Understanding how and why the Nazis came to power is as important today as it ever was, perhaps, as memory fades, even more so. We need to get into the minds of the Nazis themselves. We need to discover why their opponents failed to stop them. …The story of how Germany, a stable and modern country, in less than a single lifetime led Europe into moral, physical and cultural ruin and despair is a story that has sobering lessons for us all; lessons, again, which it is for the reader to take from this book, not for the writer to give.

What stands out for me from Evans' account of Hitler's rise is the centrality of violence -- assaults on opponents, rioting, intimidating mass marches -- employed by many factions in Weimar German politics. Defeat in World War I and the economic pain that followed left ripe ground for the growth of intolerance. He shows that as early as the 1920s, what had been a pervasive cultural anti-semitism was transformed in this unstable context into a foundation that would underlie the Nazi project of mass extermination.

It was not just an unprecedented willingness to translate vehement prejudice into violent action that broadly distinguished post-I9I8 antisemitism from its prewar counterpart. While the overwhelming majority of Germans still rejected the use of physical force against Jews during the Weimar Republic, the language of antisemitism became embedded in mainstream political discourse as never before. The 'stab-in-the-back', the 'November traitors', the 'Jewish Republic', the 'Jewish-Bolshevik conspiracy' to undermine Germany -- all these and many similar demagogic slogans could be regularly read in the papers, whether as expressions of editorial opinion or m reporting of political incidents, speeches and trials. They could be heard day after day in legislative assemblies, where the rhetoric of the Nationalists, the second largest party after the Social Democrats during the middle years of the Republic, was shot through with antisemitic phrases. …The sensibility of many Germans was so blunted by this tide of antisemitic rhetoric that they failed to recognize that there was anything exceptional about a new political movement that emerged after the end of the war …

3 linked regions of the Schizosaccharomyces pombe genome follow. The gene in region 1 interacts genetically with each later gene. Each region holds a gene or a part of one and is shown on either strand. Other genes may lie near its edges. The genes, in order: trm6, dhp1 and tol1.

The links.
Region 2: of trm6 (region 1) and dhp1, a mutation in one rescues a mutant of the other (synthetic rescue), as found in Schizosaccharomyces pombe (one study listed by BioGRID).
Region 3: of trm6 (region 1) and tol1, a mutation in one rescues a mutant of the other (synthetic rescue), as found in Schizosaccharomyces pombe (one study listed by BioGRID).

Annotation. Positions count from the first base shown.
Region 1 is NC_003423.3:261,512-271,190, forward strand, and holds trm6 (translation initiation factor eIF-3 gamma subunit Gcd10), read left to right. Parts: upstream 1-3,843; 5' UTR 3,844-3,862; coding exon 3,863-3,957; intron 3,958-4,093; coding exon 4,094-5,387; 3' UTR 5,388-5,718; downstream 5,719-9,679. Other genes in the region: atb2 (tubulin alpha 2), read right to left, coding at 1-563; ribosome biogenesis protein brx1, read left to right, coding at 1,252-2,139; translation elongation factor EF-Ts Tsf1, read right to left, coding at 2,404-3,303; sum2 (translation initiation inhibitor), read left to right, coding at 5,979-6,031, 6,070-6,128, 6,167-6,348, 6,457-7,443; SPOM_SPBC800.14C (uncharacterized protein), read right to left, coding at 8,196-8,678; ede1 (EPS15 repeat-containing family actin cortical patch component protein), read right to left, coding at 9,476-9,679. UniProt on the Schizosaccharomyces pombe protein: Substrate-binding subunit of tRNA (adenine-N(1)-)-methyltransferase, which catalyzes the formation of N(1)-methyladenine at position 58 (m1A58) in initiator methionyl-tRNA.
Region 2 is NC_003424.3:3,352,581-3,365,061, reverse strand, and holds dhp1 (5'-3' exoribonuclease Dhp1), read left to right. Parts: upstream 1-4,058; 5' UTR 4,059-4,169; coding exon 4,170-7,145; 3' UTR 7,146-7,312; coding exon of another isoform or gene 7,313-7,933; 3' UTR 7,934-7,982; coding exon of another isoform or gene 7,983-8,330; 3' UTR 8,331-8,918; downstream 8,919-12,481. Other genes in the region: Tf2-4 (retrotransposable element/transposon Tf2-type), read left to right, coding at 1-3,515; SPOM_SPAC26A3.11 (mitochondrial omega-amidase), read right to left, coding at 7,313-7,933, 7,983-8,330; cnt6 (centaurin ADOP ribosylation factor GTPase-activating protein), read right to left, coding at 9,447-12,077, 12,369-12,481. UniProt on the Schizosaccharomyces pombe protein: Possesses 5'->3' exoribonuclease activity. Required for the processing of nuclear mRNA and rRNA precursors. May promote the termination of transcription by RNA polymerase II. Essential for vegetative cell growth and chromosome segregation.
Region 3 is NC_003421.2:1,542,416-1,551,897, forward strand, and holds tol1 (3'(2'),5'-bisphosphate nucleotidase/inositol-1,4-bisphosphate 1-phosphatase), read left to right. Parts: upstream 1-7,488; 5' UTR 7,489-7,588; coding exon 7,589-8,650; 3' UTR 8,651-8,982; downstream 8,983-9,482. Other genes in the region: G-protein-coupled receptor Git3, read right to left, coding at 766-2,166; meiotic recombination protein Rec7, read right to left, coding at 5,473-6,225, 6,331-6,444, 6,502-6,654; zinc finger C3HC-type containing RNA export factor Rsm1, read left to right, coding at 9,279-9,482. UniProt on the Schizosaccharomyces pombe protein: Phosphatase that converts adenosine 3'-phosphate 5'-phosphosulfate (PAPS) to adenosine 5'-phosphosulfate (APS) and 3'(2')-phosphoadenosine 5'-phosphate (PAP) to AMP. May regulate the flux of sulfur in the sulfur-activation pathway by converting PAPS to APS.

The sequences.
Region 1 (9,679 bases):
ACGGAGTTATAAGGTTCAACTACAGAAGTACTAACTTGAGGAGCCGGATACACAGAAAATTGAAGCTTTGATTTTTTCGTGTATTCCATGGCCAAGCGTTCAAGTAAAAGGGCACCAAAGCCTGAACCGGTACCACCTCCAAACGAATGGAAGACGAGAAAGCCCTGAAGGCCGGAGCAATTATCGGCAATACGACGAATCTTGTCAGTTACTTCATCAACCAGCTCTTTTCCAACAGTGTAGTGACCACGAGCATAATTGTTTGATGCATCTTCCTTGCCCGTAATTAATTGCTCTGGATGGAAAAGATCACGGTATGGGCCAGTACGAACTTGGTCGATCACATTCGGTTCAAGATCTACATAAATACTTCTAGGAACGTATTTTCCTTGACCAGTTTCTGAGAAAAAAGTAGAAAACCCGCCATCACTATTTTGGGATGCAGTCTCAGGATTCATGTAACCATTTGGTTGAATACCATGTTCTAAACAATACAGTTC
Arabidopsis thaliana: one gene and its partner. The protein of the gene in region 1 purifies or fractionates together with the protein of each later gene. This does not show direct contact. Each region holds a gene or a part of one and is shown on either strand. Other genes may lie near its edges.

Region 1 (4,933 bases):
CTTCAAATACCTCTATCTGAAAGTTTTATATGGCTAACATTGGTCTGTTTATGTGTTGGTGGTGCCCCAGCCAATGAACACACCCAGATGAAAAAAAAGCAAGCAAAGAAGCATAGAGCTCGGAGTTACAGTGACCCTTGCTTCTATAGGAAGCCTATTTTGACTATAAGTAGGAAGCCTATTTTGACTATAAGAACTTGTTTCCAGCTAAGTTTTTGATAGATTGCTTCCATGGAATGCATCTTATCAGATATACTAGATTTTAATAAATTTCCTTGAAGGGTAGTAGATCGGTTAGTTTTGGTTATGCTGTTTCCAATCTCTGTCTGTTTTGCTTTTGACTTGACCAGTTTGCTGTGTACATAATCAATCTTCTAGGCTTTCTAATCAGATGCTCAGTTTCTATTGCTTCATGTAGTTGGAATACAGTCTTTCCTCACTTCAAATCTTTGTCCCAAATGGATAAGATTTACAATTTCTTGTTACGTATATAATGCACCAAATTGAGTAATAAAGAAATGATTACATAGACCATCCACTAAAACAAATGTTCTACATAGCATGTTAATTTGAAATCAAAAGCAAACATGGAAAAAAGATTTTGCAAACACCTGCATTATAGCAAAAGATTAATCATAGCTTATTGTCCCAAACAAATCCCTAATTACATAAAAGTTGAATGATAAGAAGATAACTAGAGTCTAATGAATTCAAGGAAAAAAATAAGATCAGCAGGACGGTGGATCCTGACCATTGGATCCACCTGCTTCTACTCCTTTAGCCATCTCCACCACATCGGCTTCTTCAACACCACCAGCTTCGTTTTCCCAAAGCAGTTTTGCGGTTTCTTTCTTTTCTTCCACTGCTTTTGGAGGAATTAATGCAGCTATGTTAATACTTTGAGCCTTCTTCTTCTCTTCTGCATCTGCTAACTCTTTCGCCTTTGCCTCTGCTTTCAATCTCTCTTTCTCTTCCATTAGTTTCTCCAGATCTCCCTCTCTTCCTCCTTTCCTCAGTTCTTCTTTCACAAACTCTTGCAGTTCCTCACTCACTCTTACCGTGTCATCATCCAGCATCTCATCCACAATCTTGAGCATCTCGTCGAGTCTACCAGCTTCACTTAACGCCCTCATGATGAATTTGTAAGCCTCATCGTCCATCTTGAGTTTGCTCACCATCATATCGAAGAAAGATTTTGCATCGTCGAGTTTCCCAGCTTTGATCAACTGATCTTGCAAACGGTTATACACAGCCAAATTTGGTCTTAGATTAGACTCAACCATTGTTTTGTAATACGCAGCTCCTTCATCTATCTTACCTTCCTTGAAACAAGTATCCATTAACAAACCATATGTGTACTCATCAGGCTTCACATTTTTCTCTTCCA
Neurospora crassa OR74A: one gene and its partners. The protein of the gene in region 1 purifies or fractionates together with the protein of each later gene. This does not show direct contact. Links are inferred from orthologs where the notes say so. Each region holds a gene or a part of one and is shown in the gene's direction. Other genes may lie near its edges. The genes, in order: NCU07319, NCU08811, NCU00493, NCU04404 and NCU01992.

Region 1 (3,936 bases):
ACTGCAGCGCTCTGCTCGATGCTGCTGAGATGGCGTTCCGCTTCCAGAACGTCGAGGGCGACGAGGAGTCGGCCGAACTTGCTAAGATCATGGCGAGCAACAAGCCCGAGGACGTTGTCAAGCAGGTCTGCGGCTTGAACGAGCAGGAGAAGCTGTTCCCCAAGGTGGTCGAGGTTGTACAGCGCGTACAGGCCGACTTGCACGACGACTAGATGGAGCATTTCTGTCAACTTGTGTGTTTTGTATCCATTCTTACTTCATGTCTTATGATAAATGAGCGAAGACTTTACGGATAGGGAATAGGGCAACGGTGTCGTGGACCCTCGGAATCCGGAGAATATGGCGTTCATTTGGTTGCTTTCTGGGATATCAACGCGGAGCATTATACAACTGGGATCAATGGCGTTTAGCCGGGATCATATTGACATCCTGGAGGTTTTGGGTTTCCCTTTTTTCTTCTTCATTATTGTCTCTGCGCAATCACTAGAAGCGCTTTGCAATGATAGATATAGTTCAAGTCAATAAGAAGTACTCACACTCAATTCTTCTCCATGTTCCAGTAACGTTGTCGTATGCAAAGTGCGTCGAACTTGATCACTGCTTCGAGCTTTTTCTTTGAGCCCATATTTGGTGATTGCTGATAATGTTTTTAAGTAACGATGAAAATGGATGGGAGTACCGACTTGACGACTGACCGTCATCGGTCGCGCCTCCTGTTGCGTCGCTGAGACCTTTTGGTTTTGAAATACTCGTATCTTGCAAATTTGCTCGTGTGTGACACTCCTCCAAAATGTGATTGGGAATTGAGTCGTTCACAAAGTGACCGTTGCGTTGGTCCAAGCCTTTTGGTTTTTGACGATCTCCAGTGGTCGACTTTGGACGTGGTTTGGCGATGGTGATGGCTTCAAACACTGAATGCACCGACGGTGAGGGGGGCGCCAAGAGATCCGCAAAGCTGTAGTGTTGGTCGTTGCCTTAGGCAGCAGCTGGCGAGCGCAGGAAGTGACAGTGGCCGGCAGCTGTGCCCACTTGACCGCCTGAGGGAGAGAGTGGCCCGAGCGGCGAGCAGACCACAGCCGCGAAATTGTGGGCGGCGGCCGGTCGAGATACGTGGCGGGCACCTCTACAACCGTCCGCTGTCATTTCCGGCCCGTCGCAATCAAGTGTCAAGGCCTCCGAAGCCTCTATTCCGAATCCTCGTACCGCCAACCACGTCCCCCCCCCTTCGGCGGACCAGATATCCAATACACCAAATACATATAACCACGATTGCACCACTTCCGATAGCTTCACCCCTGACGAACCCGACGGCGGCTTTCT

The Great War had left behind a substantial cohort of damaged ex-combatants (and younger siblings who envied their "heroic" older "brothers") who knew no way to be in society except as warriors. A Columbia sociologist, Theodore Abels, persuaded the Nazi Party to back his collecting the personal stories of many original Nazi movement members, especially the para-military brownshirts who intimidated and fought other Germans with other political allegiances. Their motivations don't seem to have been very ideological.